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Losing It - Cora Carmack

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Paperback: 288 pages / Publisher: Ebury Press / Published: 28 Mar 2013

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      23.04.2013 18:33
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      A college student meets a guy in a bar, but then things get complicated

      Bliss is a drama student, but what else would you expect with a name like that? And yet, when we first meet her, I would never have guessed that was her major. She just doesn't seem the type. She's also not the type to pick up random men in bars, but that's exactly what she does as the book starts. It's her friend Kelsey's fault. She's determined to get Bliss out there, because that's not where Bliss normally is. About to graduate at the end of the year, Bliss has made it through college without one key college experience: sex. And it's time to change that.

      Enter Garrick from stage left. Dashing good looks, of course. A passion for Shakespeare, naturally (so much so that he's reading in a bar, sitting alone having a drink). Oh, and unsurprisingly he's yakking away with a British accent. "Swoon" go the American audience. "Um, really?" go the British contingent. "Is that all it takes?" But that's beside the point. Garrick is a typical Englishman - you can tell from his typical English name, can't you? And Bliss is smitten.

      They trot off home and things seem to be going well until, the morning after the night before, Bliss finds herself in class meeting her replacement professor. You can guess who it is. It's all very Season 1 Episode 1 of Grey's Anatomy, and in a good way. Cue embarrassment, secrets, lies, hidden encounters, misunderstandings and all the other essential ingredients of a Rom-com.

      This is a book I was expecting to start with a bang (sorry!) and progress from there. The cover makes it look like the story will be hot, and the blurb does nothing to dispel this idea. One thing I appreciated was that there's nothing (much) wrong with Bliss. She's simply a 20-something virgin who is getting increasingly stressed about the situation, to the point that she wants, both literally and figuratively, to take the matter in hand. There's a great line where she says she wishes she could ditch her virginity without having to bother with the sex part, because it's the label more than anything that's getting on her nerves.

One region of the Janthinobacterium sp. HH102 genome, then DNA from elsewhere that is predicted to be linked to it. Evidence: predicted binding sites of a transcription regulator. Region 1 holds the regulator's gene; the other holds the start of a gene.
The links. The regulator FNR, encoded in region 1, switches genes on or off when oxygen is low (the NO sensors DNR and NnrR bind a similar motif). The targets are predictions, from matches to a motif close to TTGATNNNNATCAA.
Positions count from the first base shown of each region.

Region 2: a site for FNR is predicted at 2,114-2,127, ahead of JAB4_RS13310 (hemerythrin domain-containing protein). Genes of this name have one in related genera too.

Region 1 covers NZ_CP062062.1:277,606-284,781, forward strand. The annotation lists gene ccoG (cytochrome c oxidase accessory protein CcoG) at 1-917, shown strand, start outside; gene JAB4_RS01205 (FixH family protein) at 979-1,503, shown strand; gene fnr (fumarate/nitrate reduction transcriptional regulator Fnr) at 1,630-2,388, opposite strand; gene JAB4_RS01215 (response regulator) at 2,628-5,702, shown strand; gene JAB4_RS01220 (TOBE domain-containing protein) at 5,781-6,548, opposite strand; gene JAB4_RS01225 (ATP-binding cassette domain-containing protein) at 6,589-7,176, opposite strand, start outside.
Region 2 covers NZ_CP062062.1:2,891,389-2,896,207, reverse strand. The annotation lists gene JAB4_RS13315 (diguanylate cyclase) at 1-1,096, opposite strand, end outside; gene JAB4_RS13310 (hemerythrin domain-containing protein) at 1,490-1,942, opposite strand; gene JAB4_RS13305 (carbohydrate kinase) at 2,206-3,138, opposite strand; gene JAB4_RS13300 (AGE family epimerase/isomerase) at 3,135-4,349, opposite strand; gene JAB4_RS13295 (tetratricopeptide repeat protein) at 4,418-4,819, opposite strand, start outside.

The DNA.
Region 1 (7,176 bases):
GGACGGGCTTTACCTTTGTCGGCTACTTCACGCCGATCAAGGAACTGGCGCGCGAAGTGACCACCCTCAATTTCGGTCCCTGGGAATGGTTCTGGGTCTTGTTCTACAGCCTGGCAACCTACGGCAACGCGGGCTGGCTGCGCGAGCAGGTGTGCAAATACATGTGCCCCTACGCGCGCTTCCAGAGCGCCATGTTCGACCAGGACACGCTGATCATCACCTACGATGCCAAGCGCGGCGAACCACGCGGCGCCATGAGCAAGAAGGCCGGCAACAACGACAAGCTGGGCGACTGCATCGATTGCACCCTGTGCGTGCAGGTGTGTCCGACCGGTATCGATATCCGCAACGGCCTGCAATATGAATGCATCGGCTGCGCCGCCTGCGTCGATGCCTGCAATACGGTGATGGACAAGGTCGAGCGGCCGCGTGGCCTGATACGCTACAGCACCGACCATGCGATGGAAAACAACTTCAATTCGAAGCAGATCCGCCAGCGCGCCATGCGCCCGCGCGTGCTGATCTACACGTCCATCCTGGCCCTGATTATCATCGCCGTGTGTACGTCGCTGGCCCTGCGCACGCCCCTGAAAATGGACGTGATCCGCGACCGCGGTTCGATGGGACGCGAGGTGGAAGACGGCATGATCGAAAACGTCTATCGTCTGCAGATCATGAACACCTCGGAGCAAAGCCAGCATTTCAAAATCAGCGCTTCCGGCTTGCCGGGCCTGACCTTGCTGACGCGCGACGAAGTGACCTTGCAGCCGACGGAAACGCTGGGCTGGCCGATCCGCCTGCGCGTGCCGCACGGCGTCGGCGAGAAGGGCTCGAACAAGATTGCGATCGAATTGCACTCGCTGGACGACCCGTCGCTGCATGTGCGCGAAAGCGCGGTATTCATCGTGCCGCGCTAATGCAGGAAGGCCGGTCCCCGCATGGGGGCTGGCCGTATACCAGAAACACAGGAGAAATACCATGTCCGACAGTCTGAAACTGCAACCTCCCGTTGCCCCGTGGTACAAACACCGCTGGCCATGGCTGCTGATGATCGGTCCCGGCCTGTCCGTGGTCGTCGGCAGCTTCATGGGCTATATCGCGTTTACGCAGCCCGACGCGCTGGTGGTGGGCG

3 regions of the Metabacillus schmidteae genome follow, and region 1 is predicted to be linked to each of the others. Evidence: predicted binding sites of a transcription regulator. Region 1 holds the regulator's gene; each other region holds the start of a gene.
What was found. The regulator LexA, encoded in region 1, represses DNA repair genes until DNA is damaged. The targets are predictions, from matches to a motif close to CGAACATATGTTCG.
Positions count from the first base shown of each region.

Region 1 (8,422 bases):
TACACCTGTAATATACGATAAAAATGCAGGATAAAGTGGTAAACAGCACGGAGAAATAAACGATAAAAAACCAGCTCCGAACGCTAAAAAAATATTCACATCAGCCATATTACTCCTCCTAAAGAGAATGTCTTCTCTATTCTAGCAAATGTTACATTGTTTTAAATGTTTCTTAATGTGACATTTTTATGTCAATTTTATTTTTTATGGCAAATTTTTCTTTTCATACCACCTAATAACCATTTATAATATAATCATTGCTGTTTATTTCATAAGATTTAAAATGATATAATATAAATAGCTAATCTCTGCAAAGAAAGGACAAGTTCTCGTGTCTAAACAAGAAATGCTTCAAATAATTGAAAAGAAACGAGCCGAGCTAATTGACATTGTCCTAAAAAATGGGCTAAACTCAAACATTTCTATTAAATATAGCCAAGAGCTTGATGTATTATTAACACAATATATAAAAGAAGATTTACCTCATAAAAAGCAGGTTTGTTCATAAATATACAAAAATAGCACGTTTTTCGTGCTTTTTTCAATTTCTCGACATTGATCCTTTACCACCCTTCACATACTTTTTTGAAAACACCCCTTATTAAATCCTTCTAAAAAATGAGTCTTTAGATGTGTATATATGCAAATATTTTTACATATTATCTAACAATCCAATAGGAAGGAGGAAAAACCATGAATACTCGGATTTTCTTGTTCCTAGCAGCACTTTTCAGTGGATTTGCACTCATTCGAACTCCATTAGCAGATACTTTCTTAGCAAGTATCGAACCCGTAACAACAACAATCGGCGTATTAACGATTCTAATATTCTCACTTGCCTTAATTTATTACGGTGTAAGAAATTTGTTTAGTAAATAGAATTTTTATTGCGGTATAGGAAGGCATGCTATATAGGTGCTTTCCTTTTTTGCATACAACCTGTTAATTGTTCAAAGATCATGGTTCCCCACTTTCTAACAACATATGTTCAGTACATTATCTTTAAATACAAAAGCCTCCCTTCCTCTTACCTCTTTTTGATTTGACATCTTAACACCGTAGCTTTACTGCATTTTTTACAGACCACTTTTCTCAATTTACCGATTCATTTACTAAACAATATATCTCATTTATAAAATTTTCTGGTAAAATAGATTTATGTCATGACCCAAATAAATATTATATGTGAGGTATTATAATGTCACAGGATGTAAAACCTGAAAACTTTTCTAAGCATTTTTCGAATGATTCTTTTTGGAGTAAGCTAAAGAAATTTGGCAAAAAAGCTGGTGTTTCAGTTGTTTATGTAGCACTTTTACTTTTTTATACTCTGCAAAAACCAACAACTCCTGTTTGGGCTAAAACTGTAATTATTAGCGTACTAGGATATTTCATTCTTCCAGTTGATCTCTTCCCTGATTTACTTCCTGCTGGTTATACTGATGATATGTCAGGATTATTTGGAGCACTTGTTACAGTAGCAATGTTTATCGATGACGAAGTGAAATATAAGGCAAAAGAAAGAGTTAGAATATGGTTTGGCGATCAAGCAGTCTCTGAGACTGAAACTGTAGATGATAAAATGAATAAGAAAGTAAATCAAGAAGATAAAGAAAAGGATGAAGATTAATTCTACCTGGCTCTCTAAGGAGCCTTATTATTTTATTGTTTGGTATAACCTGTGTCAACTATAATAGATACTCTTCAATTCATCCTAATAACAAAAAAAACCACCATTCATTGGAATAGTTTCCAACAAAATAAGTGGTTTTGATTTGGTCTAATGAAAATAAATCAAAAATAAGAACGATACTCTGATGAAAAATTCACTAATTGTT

This is not an explicit book. In fact it's a bit of a prick-tease, and to quote Elvis I was after a little less conversation and a little more action. The illicit affair between student and teacher has been done many times, but remains popular because it's naughty and naughty sells, and yet here it didn't seem so. Perhaps because Garrick is quite young, and Bliss is almost out of uni, but it seemed like that was added in to add a bit of spice that ended up being quite mild. Nothing felt sordid or untoward. Any sneaking around was wishy-washy, and there was no real danger of them being caught or punished if so.

      It wasn't a bad book. It was ok. But only ok. And based on the cover, and the blurb on the back, I wanted more. We don't learn much about Garrick, for example, apart from the fact he has a BRITISH ACCENT (capitalisation all Bliss's) probably because Bliss doesn't learn all that much more about him. I also couldn't take Bliss seriously with a name like that, though I suppose it could have been worse had she been called Heaven with all the cringe worthy puns on him being 'in Heaven' etc etc.

      Aimed at a New Adult audience I think this one will do well, but unlike many I don't think it's a book that will also reach out and grab adult readers. It's a bit silly, a bit fluffy around the edges, to be taken seriously. And, rather like my feelings for Bliss in places, I was left wishing it would grow up a bit and start having some proper fun.

      This review first appeared on www.thebookbag.co.uk

      Out now in paperback

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